The RSpec Book: Behaviour Driven Development with RSpec, Cucumber, and Friends (Facets of Ruby)

Author: David Chelimsky, Dave Astels
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by anonymous   2019-07-21

If you want to check your own code (that generated page contains right links) - then test the href property of the link in question. Something like that:

href = ""
page.should have_selector "a[href='#{href}']", text: "The Rspec Book"

If you want to check urls themselves (that you copied it right or that url still points to the right page) - then here it is relevant Capybara docs: Calling remote servers.

by anonymous   2019-07-21

It's tricky getting your head around TDD (and BDD) but the book RSpec Book - BDD helped me a lot. Behaviour driven development is not exactly the same thing as TDD, but it is close and you have to think in a similar way.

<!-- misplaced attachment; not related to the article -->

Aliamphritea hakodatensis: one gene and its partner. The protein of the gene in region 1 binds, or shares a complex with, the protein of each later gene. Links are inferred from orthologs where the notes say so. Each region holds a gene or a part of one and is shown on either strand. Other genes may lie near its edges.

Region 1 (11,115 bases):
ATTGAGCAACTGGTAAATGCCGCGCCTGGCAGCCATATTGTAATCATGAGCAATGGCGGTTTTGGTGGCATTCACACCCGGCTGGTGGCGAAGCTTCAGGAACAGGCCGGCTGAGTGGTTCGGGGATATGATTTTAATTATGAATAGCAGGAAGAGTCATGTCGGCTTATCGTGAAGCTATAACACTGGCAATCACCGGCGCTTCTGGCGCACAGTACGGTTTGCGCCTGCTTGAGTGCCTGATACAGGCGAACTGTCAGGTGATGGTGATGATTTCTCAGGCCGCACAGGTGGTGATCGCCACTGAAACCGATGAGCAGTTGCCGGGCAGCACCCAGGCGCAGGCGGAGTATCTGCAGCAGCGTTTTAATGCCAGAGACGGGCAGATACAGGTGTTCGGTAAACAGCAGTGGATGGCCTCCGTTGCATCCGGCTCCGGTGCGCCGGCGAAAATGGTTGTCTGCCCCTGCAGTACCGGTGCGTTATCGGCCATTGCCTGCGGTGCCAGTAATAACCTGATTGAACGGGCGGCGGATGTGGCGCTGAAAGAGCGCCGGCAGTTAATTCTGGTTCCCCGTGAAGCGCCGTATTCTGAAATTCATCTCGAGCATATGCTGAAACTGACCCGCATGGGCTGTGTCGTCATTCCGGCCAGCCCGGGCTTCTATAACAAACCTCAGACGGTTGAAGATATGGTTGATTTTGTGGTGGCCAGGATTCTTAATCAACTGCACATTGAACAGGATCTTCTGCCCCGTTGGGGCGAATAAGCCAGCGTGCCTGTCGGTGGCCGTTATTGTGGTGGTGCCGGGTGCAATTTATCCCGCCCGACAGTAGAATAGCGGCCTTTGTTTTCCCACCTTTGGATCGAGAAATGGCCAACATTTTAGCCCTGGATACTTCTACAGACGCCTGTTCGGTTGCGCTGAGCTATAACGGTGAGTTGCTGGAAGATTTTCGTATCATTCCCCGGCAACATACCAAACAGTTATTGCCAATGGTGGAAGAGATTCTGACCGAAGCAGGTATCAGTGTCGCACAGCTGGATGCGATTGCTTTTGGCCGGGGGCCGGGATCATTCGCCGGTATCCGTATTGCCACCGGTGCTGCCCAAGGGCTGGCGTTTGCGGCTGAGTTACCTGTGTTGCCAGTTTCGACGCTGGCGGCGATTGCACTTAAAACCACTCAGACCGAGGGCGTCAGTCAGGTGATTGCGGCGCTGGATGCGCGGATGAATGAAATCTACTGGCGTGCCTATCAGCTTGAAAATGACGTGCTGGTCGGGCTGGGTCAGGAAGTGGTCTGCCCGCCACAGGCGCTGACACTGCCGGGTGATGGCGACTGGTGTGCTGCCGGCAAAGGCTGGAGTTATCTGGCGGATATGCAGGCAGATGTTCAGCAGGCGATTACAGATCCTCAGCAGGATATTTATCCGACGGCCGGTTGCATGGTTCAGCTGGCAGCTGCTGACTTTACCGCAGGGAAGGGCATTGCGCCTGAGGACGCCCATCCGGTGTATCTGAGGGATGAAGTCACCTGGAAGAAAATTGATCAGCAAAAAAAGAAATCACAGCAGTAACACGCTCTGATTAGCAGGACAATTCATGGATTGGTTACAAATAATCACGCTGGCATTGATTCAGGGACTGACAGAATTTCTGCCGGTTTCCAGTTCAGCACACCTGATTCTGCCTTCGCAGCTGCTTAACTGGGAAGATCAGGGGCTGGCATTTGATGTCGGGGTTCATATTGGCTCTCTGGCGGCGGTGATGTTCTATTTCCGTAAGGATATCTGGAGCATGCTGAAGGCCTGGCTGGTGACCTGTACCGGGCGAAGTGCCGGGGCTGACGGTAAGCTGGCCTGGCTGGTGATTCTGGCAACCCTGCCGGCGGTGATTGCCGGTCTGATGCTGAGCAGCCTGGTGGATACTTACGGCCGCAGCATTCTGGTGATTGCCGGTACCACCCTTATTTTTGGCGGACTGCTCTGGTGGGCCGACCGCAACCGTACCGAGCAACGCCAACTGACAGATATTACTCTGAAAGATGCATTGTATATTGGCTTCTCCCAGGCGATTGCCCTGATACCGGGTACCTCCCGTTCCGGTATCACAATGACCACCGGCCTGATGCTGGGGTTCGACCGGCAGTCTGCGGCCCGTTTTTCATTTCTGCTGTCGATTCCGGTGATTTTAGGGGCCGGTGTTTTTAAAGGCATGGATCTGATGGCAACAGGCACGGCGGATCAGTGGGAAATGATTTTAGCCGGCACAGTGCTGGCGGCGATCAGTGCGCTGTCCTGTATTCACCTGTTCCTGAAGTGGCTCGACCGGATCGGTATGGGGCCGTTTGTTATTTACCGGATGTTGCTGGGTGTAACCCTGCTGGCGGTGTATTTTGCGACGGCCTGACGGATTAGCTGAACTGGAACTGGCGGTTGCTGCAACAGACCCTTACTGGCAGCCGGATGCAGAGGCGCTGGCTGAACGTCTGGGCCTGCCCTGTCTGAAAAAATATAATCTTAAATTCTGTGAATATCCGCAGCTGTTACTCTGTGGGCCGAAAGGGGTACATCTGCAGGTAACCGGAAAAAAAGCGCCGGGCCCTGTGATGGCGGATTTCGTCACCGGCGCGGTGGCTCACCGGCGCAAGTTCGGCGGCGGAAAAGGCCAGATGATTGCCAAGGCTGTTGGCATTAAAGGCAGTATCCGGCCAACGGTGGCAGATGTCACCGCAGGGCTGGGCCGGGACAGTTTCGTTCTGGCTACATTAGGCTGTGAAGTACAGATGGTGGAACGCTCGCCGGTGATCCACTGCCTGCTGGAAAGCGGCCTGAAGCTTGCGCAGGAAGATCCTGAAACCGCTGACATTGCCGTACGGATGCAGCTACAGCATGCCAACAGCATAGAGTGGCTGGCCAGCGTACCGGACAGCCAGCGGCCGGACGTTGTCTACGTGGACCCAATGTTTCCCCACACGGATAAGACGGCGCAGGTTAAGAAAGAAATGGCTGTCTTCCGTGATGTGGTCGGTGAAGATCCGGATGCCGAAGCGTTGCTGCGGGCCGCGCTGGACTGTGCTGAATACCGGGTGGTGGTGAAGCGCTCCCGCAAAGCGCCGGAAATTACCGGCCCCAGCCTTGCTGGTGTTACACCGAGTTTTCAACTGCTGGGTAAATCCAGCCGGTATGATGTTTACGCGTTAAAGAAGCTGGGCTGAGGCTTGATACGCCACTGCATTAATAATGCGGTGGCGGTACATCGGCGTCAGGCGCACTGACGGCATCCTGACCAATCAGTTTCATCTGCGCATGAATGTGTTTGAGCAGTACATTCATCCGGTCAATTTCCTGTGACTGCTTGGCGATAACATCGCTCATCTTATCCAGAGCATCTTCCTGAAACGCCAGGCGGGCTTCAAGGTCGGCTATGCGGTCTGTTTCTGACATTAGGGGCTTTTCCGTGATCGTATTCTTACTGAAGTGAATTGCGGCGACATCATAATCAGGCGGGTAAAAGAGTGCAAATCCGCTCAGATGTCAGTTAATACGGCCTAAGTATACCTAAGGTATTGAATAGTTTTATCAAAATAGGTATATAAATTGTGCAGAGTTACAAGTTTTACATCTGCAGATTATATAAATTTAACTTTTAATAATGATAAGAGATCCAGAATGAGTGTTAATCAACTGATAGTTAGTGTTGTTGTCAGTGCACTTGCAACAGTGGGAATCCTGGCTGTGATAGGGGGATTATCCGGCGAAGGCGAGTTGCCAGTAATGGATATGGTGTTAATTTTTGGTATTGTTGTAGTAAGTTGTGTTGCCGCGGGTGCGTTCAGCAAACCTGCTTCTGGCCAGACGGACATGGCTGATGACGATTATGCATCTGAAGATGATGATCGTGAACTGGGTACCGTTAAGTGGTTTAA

by anonymous   2017-08-20

100% test coverage is a fantasy and a waste of time. Your tests should serve a purpose, typically to give you confidence that the code you wrote works. Not absolute confidence, but some amount of confidence. TDD should be a tool, not a restriction.

If it's not making your work come out better, why are you doing it? More importantly, if you fail to produce useful code and lose the contract, those tests weren't too useful after all were they? It's a balance, and it sounds like you're on the wrong side.

If you're new to Rails, you can get a small dose of its opinionated creator's view on testing in this 37signals blog article on the topic. Small rules of thumb, but maybe something to push you in a new direction on the subject.

There are also good references on improving your use of RSpec like, The RSpec Book and Everyday Rails Testing with RSpec. Using it poorly can result in a lot of headache maintaining the specs.

by anonymous   2017-08-20

If you really want to research best practices for rspec some resources I use are: